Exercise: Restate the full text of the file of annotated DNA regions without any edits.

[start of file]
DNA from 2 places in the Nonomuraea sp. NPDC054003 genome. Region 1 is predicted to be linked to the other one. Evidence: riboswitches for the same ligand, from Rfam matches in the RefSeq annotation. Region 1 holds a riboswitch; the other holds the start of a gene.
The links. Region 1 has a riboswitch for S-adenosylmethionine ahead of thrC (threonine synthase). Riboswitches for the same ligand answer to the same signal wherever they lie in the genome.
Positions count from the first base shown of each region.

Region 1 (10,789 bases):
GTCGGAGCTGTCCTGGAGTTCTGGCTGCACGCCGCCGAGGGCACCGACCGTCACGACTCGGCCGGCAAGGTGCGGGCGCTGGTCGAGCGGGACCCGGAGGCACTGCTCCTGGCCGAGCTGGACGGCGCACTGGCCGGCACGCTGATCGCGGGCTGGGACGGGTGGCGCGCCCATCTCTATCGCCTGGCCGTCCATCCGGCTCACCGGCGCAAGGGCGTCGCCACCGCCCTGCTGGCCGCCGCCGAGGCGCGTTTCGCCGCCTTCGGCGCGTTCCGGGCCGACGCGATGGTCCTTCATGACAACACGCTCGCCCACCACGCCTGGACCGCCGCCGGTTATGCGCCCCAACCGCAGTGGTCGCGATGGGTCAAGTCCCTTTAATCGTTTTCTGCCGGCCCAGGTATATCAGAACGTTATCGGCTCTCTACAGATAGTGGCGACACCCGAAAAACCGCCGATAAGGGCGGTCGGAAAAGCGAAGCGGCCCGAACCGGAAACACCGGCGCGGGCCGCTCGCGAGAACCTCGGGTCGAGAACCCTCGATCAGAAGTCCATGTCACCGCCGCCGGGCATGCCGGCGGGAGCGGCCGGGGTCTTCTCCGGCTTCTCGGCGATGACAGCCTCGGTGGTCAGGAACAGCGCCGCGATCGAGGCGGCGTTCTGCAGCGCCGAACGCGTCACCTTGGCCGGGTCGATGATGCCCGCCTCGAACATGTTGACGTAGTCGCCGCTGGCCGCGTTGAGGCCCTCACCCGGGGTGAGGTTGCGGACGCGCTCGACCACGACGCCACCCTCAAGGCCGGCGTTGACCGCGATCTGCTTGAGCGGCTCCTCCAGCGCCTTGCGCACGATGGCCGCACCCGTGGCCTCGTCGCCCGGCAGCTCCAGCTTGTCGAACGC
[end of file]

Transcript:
DNA from 2 places in the Nonomuraea sp. NPDC054003 genome. Region 1 is predicted to be linked to the other one. Evidence: riboswitches for the same ligand, from Rfam matches in the RefSeq annotation. Region 1 holds a riboswitch; the other holds the start of a gene.
The links. Region 1 has a riboswitch for S-adenosylmethionine ahead of thrC (threonine synthase). Riboswitches for the same ligand answer to the same signal wherever they lie in the genome.
Positions count from the first base shown of each region.

Region 1 (10,789 bases):
GTCGGAGCTGTCCTGGAGTTCTGGCTGCACGCCGCCGAGGGCACCGACCGTCACGACTCGGCCGGCAAGGTGCGGGCGCTGGTCGAGCGGGACCCGGAGGCACTGCTCCTGGCCGAGCTGGACGGCGCACTGGCCGGCACGCTGATCGCGGGCTGGGACGGGTGGCGCGCCCATCTCTATCGCCTGGCCGTCCATCCGGCTCACCGGCGCAAGGGCGTCGCCACCGCCCTGCTGGCCGCCGCCGAGGCGCGTTTCGCCGCCTTCGGCGCGTTCCGGGCCGACGCGATGGTCCTTCATGACAACACGCTCGCCCACCACGCCTGGACCGCCGCCGGTTATGCGCCCCAACCGCAGTGGTCGCGATGGGTCAAGTCCCTTTAATCGTTTTCTGCCGGCCCAGGTATATCAGAACGTTATCGGCTCTCTACAGATAGTGGCGACACCCGAAAAACCGCCGATAAGGGCGGTCGGAAAAGCGAAGCGGCCCGAACCGGAAACACCGGCGCGGGCCGCTCGCGAGAACCTCGGGTCGAGAACCCTCGATCAGAAGTCCATGTCACCGCCGCCGGGCATGCCGGCGGGAGCGGCCGGGGTCTTCTCCGGCTTCTCGGCGATGACAGCCTCGGTGGTCAGGAACAGCGCCGCGATCGAGGCGGCGTTCTGCAGCGCCGAACGCGTCACCTTGGCCGGGTCGATGATGCCCGCCTCGAACATGTTGACGTAGTCGCCGCTGGCCGCGTTGAGGCCCTCACCCGGGGTGAGGTTGCGGACGCGCTCGACCACGACGCCACCCTCAAGGCCGGCGTTGACCGCGATCTGCTTGAGCGGCTCCTCCAGCGCCTTGCGCACGATGGCCGCACCCGTGGCCTCGTCGCCCGGCAGCTCCAGCTTGTCGAACGC